Wash Trading on Coinsquare Allegedly Traced Directly to CEO: Report

The Canadian crypto exchange describes itself as "a fully regulated money services business (MSB)."

Just a few days after Canadian exchange Coinsquare revealed that it may have experienced a data breach that affected thousands of users last year, the exchange has come under fire once again: this time, the exchange’s chief executive has been accused of orchestrating an illegal wash-trading scheme on the exchange’s platform.

Vice originally reported the accusations on June 13th, claiming to have obtained a number of Slack messages, leaked emails, and other files that held evidence that Cole Diamond (the exchange’s CEO) was ordering employees to take part in executing wash-trading-related activities.

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The term ‘wash trading’ describes when an exchange artificially inflates its trading volume, making itself appear to have higher liquidity and, thereby, attracting higher-volume traders. Unfortunately, this is a widespread practice in the cryptocurrency industry. 

This is typically done by executing larger zero-fee market trades into their own orders, which creates the illusion of large trading activity. The reality, however, is that the funds never actually change hands.

Due to its association with price manipulation, this practice is generally considered to be illegal in Canada and in most (if not all) regulated financial markets. Coinsquare describes itself as “a fully regulated money services business (MSB).”

CEO allegedly ordered an employee to turn wash trading “back on” after it had been disabled

A number of messages obtained by Vice reportedly contained employees’ concerns about the risks to their careers posed by the wash-trading behavior on the exchange; one email reportedly expressed ”[concerns] about the reputational risk this posed to us as professionals.”

However, another of the messages allegedly details an exchange in which one of CoinSquare’s employees disabled the code that executes the wash trading on CoinSquare, only to be admonished by the exchange’s CEO and told to turn it back on.

The employee reportedly told the CEO that they “didn’t want to test OSC with it,” referring to the Ontario Securities Commission. According to company emails, the OSC had visited the company just a few days earlier.

However, Cole allegedly responded by saying that “whoever did that took ZERO steps to ensure that a MASSIVE change to how we are viewed externally would be enormous.”

“Turn back on please.”

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Concerns arose in the crypto community in the past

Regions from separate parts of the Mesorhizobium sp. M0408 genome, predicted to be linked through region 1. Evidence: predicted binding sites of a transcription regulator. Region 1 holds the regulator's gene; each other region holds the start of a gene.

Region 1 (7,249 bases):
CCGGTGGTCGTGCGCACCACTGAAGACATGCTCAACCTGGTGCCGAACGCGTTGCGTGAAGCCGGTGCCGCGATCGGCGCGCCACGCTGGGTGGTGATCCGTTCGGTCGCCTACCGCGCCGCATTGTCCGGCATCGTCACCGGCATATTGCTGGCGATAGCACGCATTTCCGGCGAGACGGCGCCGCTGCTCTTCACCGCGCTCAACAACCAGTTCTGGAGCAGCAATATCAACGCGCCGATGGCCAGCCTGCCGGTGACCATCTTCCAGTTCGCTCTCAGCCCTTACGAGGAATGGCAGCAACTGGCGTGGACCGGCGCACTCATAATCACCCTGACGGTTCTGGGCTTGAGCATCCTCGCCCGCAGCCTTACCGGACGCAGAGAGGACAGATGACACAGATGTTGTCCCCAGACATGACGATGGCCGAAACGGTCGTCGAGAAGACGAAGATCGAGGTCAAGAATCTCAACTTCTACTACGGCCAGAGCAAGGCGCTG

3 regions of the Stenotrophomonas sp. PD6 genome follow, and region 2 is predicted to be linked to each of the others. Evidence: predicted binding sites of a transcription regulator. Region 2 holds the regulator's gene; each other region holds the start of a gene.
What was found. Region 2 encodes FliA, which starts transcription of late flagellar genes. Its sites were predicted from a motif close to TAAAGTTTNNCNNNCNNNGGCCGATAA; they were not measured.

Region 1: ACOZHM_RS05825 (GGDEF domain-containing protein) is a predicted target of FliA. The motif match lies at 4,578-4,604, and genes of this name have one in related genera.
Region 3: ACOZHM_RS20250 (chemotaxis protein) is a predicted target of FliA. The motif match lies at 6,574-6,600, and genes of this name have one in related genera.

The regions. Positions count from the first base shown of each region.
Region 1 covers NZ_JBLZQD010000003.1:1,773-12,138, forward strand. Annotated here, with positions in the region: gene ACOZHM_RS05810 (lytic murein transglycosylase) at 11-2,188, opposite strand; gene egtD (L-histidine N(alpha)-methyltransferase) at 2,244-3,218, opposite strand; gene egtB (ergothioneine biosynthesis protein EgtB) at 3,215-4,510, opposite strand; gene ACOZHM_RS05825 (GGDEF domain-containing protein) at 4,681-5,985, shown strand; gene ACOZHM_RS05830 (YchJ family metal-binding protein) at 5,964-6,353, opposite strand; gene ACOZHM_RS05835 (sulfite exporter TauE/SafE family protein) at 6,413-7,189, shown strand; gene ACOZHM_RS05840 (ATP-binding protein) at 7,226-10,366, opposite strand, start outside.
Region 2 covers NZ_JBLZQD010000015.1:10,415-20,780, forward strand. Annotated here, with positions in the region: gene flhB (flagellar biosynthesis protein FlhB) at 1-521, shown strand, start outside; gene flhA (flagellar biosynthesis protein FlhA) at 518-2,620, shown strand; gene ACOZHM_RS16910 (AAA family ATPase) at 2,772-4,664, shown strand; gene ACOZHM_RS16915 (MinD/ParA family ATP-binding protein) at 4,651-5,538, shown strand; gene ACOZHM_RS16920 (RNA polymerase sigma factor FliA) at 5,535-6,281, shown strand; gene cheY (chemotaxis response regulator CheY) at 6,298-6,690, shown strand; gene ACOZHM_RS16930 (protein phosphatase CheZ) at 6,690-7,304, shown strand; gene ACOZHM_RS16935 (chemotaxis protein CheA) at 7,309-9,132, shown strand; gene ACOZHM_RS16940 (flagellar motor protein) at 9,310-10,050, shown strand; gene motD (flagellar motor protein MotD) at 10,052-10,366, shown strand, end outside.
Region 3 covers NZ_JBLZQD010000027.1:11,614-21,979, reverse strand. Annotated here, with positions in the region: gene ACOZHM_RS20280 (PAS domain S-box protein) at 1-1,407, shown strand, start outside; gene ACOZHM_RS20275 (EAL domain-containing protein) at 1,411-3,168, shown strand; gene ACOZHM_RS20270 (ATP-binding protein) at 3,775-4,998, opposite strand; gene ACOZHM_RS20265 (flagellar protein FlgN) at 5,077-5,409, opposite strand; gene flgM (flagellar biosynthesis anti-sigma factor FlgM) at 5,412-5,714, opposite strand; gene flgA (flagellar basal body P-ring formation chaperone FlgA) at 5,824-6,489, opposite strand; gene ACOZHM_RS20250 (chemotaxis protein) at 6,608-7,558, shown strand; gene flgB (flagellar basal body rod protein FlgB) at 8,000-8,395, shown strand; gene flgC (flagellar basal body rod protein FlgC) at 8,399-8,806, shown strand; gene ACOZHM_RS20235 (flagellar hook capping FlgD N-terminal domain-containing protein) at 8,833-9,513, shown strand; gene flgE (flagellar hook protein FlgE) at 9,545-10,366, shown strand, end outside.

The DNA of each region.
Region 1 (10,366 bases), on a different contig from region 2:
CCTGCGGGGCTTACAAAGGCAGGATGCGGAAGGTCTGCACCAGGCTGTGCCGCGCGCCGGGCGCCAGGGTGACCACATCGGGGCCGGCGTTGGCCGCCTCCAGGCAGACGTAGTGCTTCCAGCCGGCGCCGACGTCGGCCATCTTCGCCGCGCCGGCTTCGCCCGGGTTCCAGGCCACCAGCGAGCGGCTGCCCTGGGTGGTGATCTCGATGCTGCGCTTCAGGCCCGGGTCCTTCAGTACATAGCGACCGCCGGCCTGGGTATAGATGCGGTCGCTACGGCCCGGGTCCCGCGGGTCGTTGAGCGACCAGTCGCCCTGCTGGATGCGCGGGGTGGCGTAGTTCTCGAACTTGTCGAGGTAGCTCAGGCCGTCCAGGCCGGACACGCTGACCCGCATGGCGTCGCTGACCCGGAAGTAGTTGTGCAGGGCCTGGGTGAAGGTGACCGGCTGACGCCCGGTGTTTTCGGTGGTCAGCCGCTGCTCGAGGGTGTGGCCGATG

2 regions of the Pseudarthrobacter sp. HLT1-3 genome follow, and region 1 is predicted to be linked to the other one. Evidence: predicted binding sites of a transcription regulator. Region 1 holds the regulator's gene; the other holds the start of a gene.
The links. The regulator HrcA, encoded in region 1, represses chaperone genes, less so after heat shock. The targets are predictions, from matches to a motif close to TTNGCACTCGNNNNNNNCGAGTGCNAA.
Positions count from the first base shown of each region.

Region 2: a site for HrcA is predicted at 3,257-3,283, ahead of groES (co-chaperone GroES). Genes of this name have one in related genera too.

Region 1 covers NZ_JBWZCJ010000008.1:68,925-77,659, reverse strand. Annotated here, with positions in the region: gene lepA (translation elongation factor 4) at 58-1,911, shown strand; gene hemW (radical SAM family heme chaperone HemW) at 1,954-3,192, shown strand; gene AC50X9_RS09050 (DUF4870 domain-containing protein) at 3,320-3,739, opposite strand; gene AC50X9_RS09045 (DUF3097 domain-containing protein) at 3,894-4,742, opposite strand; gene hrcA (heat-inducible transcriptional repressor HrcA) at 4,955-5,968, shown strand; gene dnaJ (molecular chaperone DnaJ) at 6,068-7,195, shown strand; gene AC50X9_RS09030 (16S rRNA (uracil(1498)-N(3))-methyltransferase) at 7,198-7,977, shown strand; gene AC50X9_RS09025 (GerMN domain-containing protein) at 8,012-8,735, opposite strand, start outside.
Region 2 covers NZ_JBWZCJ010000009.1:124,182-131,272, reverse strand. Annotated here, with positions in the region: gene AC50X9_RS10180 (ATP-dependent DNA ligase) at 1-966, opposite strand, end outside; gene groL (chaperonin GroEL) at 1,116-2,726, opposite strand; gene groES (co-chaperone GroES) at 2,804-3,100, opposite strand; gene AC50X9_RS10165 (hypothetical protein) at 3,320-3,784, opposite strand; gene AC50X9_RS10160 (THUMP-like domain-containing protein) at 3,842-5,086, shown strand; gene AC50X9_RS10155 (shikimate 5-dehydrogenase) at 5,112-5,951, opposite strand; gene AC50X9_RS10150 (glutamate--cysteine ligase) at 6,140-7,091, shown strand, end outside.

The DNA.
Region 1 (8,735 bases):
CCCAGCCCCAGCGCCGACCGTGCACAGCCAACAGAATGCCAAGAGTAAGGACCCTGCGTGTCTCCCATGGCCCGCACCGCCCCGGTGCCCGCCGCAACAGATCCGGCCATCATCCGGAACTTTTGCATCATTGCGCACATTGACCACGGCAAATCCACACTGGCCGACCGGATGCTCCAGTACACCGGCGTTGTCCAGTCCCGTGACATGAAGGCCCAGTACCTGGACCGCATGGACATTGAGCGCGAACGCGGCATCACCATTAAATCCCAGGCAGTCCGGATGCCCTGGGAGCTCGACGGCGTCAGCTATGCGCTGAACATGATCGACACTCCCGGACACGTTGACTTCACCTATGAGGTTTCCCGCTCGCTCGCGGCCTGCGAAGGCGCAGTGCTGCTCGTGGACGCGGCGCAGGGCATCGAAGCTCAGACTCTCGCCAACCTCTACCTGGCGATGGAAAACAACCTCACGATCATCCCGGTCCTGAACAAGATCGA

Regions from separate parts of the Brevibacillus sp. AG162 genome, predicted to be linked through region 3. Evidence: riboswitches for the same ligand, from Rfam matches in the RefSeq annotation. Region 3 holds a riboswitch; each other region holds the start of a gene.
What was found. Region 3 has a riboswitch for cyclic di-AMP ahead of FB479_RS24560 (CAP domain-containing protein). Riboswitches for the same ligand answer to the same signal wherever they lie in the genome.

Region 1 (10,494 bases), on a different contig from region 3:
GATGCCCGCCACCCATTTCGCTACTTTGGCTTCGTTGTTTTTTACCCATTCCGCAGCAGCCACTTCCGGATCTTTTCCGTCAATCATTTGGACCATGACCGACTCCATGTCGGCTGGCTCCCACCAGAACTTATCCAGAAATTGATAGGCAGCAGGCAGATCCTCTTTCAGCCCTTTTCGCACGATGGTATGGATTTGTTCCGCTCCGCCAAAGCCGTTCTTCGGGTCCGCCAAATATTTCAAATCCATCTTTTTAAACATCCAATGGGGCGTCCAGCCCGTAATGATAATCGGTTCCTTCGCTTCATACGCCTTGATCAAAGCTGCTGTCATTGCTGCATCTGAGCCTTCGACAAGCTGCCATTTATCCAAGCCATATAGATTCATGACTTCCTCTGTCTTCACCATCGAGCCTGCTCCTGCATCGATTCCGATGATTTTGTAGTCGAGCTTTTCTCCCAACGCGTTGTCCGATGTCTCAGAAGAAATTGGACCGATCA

Vice also reported that members of the cryptocurrency community on Reddit had previously expressed concerns about odd trading behavior on Coinsquare; for example, some users noticed that much of Coinsquare’s trading happened outside of normal trading hours as far back as August 2018; others suspected that some of Coinsquare’s trading volume may be false.

Coinsquare faking volume from r/BitcoinCA

“The wealth OTC trading desk says it’s open Monday to Friday EST business hours, and yet the large off-orderbooks transactions that seem to make up the bulk of their trading volume also seem to occur on weekends & at night,” Reddit user 782748424788 wrote on August 29 ,2018.

“The regularity of the transactions, and the fact that they don’t interact with the orderbook makes it seem suspect.”

It’s not yet clear if the OSC is investigating Coinsquare over the allegations of wash trading.

Kristen Rose, manager of public affairs at the OSC, declined to tell Vice if an investigation was underway:

“As a matter of general policy, we are unable to speculate, confirm or comment on the existence, status or nature of any complaint, review or investigation,” she said.

“This is to protect the integrity of investigations, to ensure the complaint process is not used to affect the market and to promote fairness towards those who are the subject of investigations.”

The news of the wash trading allegations comes less than a week after Coinsquare confirmed that its customer information was stolen by an ex-employee last year; cybercriminals have since gotten ahold of this data, and may  attempt to carry out SIM-swapping attacks.

Finance Magnates reached out to Coinsquare for comment, but did not receive an immediate response. This piece will be updated as comments are received.

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